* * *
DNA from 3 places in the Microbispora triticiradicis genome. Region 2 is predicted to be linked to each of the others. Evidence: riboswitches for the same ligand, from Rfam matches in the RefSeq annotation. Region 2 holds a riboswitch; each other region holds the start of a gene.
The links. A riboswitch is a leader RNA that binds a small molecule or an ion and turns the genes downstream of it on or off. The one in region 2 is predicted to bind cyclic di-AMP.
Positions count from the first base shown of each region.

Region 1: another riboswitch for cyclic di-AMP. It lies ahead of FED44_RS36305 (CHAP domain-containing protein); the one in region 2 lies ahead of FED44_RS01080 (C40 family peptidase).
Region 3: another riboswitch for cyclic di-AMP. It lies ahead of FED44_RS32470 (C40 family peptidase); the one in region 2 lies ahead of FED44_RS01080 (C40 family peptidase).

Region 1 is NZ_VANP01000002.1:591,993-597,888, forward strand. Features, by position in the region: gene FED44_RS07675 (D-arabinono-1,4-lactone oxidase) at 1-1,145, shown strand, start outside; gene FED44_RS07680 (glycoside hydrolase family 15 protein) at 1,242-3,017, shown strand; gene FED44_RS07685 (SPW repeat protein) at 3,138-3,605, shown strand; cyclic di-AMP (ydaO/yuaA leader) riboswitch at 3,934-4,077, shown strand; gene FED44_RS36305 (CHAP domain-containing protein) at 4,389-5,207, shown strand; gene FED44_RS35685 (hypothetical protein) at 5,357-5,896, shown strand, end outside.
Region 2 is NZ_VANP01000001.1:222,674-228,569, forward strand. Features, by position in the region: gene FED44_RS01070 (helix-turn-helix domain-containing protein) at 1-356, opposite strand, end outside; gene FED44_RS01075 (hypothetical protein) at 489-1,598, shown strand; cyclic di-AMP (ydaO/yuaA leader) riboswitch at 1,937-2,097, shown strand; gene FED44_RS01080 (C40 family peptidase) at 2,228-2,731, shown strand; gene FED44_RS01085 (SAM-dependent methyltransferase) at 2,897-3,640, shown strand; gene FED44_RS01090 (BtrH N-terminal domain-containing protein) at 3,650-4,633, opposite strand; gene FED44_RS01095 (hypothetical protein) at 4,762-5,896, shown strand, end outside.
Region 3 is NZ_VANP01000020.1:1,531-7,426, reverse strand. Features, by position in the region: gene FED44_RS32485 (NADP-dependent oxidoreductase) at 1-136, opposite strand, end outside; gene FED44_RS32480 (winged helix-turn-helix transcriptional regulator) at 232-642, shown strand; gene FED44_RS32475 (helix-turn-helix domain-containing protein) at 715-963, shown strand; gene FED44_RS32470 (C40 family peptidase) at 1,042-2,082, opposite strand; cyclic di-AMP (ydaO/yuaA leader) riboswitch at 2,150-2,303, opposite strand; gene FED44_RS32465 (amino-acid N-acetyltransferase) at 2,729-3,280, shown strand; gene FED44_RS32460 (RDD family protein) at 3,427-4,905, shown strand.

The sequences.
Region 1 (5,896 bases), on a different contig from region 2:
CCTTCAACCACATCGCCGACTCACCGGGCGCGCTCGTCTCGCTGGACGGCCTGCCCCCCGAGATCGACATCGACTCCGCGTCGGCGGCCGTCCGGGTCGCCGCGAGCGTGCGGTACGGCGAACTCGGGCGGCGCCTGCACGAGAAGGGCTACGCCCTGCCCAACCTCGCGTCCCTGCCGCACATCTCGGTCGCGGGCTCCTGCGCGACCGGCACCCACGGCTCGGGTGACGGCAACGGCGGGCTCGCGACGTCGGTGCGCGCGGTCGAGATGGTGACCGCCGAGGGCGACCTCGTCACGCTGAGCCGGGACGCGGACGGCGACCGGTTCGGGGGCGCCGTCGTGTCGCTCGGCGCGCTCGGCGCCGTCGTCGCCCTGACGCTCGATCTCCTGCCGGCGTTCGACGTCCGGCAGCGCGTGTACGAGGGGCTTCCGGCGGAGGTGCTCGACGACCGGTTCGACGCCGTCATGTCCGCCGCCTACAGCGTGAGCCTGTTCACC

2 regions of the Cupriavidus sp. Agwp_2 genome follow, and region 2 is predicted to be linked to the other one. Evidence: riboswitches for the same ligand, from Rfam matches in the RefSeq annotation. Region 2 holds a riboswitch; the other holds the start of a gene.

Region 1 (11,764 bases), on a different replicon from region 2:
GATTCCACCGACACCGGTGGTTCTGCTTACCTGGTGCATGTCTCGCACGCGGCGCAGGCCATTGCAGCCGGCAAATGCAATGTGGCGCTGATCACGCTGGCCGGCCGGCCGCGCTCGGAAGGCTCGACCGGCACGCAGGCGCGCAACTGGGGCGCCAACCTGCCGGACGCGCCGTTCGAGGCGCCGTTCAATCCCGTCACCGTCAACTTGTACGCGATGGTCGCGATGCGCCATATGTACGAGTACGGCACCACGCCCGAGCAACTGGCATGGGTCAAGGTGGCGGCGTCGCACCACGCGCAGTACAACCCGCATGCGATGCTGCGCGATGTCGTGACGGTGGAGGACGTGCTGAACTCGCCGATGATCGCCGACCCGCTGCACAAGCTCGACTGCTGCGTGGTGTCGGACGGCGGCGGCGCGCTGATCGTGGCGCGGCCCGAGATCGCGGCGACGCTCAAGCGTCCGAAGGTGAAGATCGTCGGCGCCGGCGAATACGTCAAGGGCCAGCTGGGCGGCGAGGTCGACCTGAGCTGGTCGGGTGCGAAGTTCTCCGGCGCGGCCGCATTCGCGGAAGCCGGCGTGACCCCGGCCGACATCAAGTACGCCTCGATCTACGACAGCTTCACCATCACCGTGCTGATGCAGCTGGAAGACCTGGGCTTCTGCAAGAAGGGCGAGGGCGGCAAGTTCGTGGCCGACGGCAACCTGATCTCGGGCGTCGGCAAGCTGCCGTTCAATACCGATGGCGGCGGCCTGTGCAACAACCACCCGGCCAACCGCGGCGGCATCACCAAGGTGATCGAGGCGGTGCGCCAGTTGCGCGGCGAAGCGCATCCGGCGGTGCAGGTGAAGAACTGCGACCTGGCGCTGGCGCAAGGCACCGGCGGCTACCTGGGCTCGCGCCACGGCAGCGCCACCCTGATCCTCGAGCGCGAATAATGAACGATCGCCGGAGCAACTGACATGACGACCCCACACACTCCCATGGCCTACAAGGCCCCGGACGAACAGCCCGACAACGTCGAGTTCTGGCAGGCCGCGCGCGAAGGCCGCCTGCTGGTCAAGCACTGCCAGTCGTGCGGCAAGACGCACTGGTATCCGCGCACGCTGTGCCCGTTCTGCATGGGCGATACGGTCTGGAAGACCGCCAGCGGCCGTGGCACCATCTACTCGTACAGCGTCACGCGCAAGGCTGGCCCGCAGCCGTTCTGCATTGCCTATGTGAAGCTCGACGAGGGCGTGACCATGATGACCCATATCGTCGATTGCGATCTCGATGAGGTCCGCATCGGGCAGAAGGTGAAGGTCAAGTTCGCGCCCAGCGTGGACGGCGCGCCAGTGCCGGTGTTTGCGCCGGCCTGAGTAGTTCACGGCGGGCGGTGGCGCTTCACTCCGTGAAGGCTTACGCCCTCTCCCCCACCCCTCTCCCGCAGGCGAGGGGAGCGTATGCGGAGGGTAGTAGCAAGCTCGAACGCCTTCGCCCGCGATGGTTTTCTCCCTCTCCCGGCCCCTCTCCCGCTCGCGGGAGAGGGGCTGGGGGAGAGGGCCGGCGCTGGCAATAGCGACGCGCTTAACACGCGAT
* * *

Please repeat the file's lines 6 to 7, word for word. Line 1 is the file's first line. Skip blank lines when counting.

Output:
Region 1 is NZ_VANP01000002.1:591,993-597,888, forward strand. Features, by position in the region: gene FED44_RS07675 (D-arabinono-1,4-lactone oxidase) at 1-1,145, shown strand, start outside; gene FED44_RS07680 (glycoside hydrolase family 15 protein) at 1,242-3,017, shown strand; gene FED44_RS07685 (SPW repeat protein) at 3,138-3,605, shown strand; cyclic di-AMP (ydaO/yuaA leader) riboswitch at 3,934-4,077, shown strand; gene FED44_RS36305 (CHAP domain-containing protein) at 4,389-5,207, shown strand; gene FED44_RS35685 (hypothetical protein) at 5,357-5,896, shown strand, end outside.
Region 2 is NZ_VANP01000001.1:222,674-228,569, forward strand. Features, by position in the region: gene FED44_RS01070 (helix-turn-helix domain-containing protein) at 1-356, opposite strand, end outside; gene FED44_RS01075 (hypothetical protein) at 489-1,598, shown strand; cyclic di-AMP (ydaO/yuaA leader) riboswitch at 1,937-2,097, shown strand; gene FED44_RS01080 (C40 family peptidase) at 2,228-2,731, shown strand; gene FED44_RS01085 (SAM-dependent methyltransferase) at 2,897-3,640, shown strand; gene FED44_RS01090 (BtrH N-terminal domain-containing protein) at 3,650-4,633, opposite strand; gene FED44_RS01095 (hypothetical protein) at 4,762-5,896, shown strand, end outside.